little girl eating on airplaneFor those of you who don’t read the New York Times on a regular basis, allow me to inform you that there’s a lot of hating going on about kids traveling on airplanes. This article opens with the salvo:

HORRIBLE. Annoying. Distasteful. Miserable. These are a few of the words used by readers to describe traveling with children — whether their own or someone else’s — on planes in response to my Nov. 6 article, ‘Are We There Yet? When Families Fly.’

You know those looks you think you’re getting from everyone on the plane as you board with your kids – you know, the ones where you feel like everyone on the plane wants to murder you with their plastic forks? You’re not paranoid: apparently, you’re right. Out of all the responses to the first article sent to the paper, “most wrote in to complain about how miserable it has become to fly with children on domestic airlines.”

I don’t doubt that people can hate other people’s children. I have been guilty of this myself. But I do think the sample pool here is somewhat skewed.

Imagine, if you will, the following scenario. Over a steaming cup of café latte, a couple reads the Sunday New York Times. NPR plays on the radio in the background, and the tranquility is interrupted only by the timer beep which signifies that the couple’s mozzarella and zucchini frittata is done. One member of the couple says, while reading the New York Times travel section, “I’ll tell you what’s wrong with travel…children on planes. By God, I’m going to write a letter to the editor.”

Here’s a little secret: this breakfast scenario is something bordering on a sexual fantasy for the parents of little kids. Parents of toddlers do not read the Sunday New York Times. They do not make café latte or frittatas. NPR is not happening. These sad souls, instead, are on their hands and knees in puddles of juice that emerged from insufficiently-sealed sippy cups. They are cleaning Cheerios out of cracks in the kitchen floor. And I can assure you that they would rather brush their hair or go to the bathroom than write an eloquent letter to the editor defending the rights of children and families. Read the rest of this entry →

Nov 9 2011

Leeeeaving on a Jet Plane

By at 2:56 pm

I'd like my vacation to look like this. What do I need to bring?

I’m not sure where I first heard it, but it’s true: traveling by yourself, or with another consenting adult, is a vacation. Traveling with kids is no vacation – it’s a trip, in every sense of the word.

That being said, traveling with children does get easier as kids get older. If you only have toddlers, suffice it to say that you have no idea how great the difference is between a plane trip with someone who poops in their pants and with someone who knows how to do “scene selection” on a portable DVD player. The latter is far more pleasant and can even have you throwing an aspirational Vanity Fair into your carry-on luggage.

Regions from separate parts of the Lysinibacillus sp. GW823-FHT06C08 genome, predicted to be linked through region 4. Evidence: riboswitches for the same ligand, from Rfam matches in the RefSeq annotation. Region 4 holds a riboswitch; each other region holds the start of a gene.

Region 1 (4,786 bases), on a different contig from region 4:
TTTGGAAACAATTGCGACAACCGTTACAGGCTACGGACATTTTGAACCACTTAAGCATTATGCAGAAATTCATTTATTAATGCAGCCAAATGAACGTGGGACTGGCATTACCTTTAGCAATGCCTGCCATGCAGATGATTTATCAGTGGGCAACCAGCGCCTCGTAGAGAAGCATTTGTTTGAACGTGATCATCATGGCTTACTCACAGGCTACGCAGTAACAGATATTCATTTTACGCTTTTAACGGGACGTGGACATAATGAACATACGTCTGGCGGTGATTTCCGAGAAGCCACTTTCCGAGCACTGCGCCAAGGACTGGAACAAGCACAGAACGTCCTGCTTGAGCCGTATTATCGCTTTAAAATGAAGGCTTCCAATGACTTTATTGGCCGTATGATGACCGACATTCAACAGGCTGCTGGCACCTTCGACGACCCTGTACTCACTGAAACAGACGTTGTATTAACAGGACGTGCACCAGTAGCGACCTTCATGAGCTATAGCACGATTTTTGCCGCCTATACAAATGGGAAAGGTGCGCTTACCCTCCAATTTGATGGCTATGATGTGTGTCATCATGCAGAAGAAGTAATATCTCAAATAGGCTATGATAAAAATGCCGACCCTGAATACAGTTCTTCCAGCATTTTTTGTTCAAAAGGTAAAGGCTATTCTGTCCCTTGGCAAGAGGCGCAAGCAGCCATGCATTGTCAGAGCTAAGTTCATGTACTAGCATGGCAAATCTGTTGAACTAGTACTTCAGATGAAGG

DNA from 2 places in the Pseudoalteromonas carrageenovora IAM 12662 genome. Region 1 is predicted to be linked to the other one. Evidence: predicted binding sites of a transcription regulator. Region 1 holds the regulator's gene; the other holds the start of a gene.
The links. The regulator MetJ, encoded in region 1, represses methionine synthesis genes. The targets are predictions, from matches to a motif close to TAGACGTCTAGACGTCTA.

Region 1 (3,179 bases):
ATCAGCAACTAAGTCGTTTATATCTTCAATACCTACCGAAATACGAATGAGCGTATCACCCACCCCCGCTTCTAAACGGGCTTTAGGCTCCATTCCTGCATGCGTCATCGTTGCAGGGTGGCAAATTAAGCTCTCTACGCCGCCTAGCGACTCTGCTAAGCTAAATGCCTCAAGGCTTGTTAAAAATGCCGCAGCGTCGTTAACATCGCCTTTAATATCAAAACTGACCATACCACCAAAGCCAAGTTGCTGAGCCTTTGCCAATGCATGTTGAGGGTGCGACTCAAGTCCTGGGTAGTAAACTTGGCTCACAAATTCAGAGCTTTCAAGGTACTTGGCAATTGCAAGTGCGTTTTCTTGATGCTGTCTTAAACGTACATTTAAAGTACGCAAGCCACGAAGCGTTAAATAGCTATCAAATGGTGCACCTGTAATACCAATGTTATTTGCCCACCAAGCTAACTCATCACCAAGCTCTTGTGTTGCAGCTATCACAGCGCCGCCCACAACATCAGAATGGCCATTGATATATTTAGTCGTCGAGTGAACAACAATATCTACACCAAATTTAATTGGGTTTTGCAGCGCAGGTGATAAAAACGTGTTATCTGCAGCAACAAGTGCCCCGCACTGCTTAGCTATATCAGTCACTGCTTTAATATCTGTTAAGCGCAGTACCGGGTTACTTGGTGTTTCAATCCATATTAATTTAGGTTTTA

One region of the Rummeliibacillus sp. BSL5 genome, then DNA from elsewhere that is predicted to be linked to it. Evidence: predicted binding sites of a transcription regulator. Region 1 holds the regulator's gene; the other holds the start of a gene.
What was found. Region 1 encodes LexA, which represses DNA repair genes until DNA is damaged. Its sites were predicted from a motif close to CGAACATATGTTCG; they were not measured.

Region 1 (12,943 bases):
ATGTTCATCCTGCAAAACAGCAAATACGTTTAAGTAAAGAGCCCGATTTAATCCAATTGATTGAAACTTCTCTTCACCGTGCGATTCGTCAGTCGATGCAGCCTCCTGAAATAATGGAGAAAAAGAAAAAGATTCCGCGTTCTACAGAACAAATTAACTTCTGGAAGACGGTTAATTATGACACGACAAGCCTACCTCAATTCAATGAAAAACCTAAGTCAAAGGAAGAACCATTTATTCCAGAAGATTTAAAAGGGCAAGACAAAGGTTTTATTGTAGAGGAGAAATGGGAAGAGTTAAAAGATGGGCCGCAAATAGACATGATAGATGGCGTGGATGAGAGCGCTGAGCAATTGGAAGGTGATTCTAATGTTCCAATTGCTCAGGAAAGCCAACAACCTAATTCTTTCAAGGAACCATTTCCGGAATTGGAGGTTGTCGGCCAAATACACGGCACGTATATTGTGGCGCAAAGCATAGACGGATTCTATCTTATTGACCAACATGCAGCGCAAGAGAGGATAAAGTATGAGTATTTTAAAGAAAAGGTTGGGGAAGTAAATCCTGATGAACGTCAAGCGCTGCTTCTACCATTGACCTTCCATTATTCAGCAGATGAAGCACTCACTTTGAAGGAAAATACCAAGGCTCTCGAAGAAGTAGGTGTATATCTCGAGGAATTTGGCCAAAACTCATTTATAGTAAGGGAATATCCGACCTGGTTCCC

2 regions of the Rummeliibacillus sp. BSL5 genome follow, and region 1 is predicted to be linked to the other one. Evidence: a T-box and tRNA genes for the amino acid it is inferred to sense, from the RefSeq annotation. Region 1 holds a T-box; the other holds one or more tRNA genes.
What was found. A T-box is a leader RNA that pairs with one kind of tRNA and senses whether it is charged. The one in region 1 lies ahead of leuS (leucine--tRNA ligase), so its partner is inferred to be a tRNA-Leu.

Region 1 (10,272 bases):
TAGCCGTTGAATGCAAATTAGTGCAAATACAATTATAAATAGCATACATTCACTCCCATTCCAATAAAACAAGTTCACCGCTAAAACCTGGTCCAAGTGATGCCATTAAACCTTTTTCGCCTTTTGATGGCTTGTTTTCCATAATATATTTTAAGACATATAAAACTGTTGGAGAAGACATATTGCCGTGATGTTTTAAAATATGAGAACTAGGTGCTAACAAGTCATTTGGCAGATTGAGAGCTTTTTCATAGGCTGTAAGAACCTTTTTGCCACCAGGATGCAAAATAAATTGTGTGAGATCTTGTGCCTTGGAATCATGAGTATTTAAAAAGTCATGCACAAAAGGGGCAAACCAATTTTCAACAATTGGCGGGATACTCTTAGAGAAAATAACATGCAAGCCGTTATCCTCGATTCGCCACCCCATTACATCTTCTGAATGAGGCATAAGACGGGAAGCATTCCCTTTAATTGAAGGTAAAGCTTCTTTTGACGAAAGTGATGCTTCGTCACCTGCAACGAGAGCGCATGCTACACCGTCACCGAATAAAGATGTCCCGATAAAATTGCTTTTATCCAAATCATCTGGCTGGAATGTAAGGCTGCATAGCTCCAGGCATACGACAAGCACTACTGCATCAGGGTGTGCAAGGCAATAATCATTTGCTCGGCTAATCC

Allow me to brag a little bit about the wonders of self-sufficient-child travel. On a comparatively recent plane trip with my two boys, I reached the Nirvana of plane travel with children. The boys actually sat across the aisle from myself and my husband, alone, and watched a DVD together, giggling all the way. Not only that, but they sat with some other random adult, who commented repeatedly on how smart and polite the boys were. I mean, is that not every parent’s fantasy? Who even needed the vacation after that?

Now, however, I have a wonderful 4-month-old daughter, and am about to face a traveling adventure: we’re going on a plane. I’ve never been on a plane with a baby. Okay, I have – other people’s screaming babies, who I’ve unmercifully hated and attempted to avoid. I’m now ashamed to admit to having acted in that horrible way people do on planes toward babies (you know what I mean: “I’ve never seen a creature like that before in my life, and am certainly not going to admit any degree of empathy or even the fact that I once was someone like this.”). In fact, I dimly recall having written for Kveller on baby-free sections on planes and how utterly unsympathetic I’ve been to those frazzled parent travelers toting two tons of baby crap plus baby.

And now, I will be one of you. Go ahead, laugh all you want. Payback is a bitch.

For a trip of a mere three days to Virginia, Baby G will travel with more stuff than Elle Woods would pack for an entire summer on the French Riviera. It’s really astounding. Changes of clothing for those pooptastic moments, hats, bibs, bottles, bottle brush, formula (horror!), pacifiers, car seat, car seat stroller, little baby hairbrush, medicines for every conceivable baby ailment (pu pu pu), moisturizers, tush ointment, wipes, and, of course, diapers.

I know I have been unkind to you all and am now sorry. Please show me mercy and help a mother out here: what am I forgetting to bring????

More tips about travel with children here.

Sep 14 2011

Seeking Peace When On the Road

By at 11:42 am

Our digs in Seville.

How did the Israelites maintain Shalom Bayit (peace in the home) as they wandered the desert for 40 years? I lose my patience after my husband got us lost for 40 minutes. Like the Israelites, my family has been nomadic for the past three weeks, and it has taken its toll on our Shalom Bayis.